If you’ve got an overnight stay in Doha, I highly recommend picking a hotel with pool access, beach access or both… and spending most of your day there. In my opinion, Qatar’s sights aren’t can’t-miss, and you can always do a tour on a future layover! A pool day can also be a really nice way to break up a long journey, so if you can convince yourself to press pause on “tourist mode,” this is a good time.
On our way out of the Maldives in May, we stayed at the Hilton Doha, which was affordable (about $131 for the night), by the water, and not too far from the airport. It also had the best breakfast buffet (with both Middle Eastern and Western options) I have ever seen IN MY ENTIRE LIFE. Seriously, I would stay here again just for that reason. I didn’t eat again the rest of the day, and I am a person who takes lunch VERY seriously. Plus, breakfast is free for some elite Hilton Honors members (read more about how I got my Diamond status and how you can, too, in this post.)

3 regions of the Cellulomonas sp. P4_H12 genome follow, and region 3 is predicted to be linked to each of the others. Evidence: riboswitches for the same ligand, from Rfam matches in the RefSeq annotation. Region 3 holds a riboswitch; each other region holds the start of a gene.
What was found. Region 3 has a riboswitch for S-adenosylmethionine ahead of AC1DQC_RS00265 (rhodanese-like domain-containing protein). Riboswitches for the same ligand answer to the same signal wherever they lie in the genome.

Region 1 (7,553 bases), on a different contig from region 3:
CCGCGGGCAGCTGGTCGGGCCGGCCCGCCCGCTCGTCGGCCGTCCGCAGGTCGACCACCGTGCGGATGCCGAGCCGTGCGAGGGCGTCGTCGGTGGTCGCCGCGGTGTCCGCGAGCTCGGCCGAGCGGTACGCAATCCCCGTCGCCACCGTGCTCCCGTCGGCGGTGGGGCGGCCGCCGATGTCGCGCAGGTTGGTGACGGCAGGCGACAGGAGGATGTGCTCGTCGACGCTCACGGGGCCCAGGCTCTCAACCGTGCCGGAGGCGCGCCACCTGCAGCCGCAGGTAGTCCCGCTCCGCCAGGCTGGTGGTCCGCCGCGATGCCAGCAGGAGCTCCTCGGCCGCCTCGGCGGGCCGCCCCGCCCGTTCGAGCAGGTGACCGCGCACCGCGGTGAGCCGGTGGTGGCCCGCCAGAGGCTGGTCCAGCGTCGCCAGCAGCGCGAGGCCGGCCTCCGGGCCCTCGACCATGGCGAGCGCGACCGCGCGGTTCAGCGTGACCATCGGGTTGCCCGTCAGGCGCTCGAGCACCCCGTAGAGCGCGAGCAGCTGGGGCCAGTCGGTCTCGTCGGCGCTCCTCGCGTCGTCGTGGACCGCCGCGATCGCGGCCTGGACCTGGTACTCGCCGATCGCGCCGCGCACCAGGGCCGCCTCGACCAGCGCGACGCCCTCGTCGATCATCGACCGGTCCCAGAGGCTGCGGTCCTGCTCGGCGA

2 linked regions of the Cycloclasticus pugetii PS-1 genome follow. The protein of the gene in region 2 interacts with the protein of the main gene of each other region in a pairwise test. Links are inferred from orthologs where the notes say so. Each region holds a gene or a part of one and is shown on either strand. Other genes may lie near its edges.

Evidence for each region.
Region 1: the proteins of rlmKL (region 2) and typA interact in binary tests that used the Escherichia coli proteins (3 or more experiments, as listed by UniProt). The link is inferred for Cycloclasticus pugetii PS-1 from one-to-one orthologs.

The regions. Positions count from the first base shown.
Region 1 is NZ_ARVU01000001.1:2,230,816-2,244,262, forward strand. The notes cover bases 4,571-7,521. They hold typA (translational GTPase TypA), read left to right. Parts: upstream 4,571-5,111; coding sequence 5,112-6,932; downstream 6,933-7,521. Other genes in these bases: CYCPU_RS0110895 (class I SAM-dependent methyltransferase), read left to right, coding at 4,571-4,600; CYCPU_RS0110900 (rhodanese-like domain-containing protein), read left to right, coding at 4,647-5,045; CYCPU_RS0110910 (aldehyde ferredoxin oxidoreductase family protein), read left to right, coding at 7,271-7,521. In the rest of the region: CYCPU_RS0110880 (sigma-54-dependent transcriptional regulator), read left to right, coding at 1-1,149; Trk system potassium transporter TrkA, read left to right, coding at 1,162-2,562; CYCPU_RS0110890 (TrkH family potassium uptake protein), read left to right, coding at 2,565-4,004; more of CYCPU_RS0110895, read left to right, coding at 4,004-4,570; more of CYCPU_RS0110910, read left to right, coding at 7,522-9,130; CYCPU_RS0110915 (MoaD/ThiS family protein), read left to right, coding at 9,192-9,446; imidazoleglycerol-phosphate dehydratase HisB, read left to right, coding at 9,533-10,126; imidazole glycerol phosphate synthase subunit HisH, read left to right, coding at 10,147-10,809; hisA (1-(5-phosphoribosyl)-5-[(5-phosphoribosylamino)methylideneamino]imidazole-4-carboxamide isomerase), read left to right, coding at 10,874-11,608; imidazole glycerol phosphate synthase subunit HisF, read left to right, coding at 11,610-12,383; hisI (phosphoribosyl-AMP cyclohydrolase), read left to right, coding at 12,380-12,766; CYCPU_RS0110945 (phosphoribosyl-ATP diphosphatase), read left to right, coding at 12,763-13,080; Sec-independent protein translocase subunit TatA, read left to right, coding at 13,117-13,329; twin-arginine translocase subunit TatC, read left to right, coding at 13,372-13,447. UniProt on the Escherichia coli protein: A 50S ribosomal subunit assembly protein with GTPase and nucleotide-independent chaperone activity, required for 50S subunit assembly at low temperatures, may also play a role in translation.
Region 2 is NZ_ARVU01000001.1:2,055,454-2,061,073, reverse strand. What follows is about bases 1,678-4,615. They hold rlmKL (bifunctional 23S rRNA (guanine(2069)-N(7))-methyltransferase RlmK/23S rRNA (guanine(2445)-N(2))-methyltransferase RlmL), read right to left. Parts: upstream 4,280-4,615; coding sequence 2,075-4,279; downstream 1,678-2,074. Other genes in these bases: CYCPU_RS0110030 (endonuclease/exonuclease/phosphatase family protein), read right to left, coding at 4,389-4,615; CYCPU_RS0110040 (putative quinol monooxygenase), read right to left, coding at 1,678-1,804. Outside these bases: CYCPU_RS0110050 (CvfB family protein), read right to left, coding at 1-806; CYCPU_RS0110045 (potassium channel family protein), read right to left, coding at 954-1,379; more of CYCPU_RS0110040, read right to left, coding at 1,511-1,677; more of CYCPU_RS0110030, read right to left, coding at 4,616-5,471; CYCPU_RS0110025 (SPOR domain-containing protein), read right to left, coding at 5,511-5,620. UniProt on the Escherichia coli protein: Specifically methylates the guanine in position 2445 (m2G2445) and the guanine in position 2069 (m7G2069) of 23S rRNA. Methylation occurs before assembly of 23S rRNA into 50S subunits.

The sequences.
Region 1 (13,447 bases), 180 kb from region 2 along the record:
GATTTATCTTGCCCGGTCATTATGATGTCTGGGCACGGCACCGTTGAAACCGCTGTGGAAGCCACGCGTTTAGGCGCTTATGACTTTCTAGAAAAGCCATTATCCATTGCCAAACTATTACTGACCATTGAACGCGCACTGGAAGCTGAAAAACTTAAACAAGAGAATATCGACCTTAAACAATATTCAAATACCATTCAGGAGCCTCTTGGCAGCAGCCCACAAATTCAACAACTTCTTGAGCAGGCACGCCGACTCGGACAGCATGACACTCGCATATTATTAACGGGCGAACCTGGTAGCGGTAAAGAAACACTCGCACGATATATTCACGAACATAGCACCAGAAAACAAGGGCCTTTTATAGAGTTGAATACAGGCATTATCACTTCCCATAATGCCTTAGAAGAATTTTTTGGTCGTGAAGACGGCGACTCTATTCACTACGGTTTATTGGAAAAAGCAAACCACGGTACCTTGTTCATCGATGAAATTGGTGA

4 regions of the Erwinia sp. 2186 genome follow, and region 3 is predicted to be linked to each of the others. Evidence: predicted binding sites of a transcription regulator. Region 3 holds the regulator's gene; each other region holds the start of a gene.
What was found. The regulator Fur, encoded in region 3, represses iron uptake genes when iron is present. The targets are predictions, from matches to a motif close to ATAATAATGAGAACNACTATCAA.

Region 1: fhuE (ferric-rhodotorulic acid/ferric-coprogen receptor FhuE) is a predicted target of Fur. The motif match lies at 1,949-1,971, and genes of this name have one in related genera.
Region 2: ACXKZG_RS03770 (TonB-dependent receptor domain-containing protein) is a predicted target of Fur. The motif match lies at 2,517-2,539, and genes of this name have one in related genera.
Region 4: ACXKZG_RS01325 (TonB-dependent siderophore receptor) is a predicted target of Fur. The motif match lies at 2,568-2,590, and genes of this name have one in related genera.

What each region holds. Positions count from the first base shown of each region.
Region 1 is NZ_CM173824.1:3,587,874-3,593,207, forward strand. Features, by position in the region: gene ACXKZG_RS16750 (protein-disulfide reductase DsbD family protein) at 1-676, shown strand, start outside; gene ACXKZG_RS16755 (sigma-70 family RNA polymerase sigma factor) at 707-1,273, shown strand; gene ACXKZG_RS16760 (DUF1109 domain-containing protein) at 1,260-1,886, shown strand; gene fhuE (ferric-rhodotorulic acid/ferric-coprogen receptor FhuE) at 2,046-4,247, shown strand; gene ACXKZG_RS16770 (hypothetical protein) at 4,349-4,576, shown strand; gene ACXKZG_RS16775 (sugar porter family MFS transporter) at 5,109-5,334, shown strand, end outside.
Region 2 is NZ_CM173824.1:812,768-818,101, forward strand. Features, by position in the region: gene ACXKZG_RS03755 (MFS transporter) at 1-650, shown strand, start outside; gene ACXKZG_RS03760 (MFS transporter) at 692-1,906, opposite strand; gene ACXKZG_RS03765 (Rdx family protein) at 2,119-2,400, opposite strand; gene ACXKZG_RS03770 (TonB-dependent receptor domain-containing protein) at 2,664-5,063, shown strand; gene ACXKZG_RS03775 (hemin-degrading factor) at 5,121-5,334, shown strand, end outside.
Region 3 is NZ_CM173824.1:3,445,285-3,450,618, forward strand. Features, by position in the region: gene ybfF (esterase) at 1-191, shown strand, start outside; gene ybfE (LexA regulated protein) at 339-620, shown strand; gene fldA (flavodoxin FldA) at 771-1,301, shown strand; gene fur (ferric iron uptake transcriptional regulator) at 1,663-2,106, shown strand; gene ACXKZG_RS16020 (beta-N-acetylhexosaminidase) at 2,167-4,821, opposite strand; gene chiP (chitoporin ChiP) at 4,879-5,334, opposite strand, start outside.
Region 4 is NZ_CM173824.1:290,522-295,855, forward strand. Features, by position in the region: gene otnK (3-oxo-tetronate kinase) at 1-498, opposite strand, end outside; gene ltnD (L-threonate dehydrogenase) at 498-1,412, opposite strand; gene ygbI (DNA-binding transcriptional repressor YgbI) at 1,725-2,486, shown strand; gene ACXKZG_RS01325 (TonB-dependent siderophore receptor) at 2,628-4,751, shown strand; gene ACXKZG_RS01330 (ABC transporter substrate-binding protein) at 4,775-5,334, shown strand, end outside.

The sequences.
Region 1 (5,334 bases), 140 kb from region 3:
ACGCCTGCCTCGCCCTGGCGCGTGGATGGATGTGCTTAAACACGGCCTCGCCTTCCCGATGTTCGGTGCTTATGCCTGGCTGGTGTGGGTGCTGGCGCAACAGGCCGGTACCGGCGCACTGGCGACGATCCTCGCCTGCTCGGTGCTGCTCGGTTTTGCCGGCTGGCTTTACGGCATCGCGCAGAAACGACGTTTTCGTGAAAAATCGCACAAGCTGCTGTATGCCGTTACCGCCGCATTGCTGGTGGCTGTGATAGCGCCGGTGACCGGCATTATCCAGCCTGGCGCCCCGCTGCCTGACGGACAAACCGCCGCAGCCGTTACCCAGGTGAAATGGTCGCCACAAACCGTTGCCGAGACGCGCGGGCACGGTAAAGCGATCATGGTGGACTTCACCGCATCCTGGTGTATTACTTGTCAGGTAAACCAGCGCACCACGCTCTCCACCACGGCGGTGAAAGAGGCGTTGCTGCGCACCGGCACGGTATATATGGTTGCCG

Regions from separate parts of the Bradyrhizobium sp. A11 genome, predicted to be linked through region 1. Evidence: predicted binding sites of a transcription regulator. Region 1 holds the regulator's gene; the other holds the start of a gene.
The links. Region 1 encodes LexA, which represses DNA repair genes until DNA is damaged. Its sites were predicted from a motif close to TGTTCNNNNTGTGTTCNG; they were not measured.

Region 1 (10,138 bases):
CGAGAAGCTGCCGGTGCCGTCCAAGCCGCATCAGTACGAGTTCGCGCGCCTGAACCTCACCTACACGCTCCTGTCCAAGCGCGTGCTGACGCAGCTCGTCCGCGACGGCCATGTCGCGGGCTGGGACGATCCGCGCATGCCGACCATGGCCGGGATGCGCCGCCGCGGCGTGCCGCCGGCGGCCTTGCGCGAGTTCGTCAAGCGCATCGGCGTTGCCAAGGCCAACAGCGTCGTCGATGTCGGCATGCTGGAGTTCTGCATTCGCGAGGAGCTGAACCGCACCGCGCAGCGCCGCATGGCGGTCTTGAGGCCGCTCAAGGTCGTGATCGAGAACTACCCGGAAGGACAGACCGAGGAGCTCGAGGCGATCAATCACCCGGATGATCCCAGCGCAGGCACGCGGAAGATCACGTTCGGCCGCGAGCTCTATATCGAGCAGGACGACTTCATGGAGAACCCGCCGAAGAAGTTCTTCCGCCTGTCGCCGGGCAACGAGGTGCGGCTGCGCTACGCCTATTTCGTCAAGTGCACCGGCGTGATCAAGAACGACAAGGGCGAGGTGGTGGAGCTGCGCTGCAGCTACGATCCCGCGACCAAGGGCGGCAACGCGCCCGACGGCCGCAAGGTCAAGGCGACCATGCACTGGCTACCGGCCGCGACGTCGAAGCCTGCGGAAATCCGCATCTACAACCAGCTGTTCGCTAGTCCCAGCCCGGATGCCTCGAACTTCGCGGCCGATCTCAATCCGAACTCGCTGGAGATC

The Hilton also had really nice showering/changing rooms, which definitely came in handy since I had already checked out of my room by the time I went to the pool. If you’re looking to earn or spend hotel points in Doha, though, there are lots of other options, and I imagine they’re all decently nice! You can use this tool to see them; just type in “Qatar” and a list will appear on the right. To filter, click the colored squares in the “Hotel Chains” box on the right. (Note: One appears to be missing. I considered the AlRayyan Hotel Doha, part of Hilton’s Curio Collection, for this stay, but ultimately decided against it because of its distance from the airport. It gets design points, though!)
OTHER THINGS TO DO IN DOHA
One thing not on this list that I suspect is actually cool: the Museum of Islamic Art. I still haven’t had the chance to go inside or admire the building up close. The collection looks impressive, though, and I hope to get there on my next trip (because let’s be honest, I’m definitely going to end up on a long Doha layover again one of these days whether I want to or not).
Have you been to Qatar? What are your favorite things to do in Doha, and how would you spend a layover there? Let me know in the comments! >>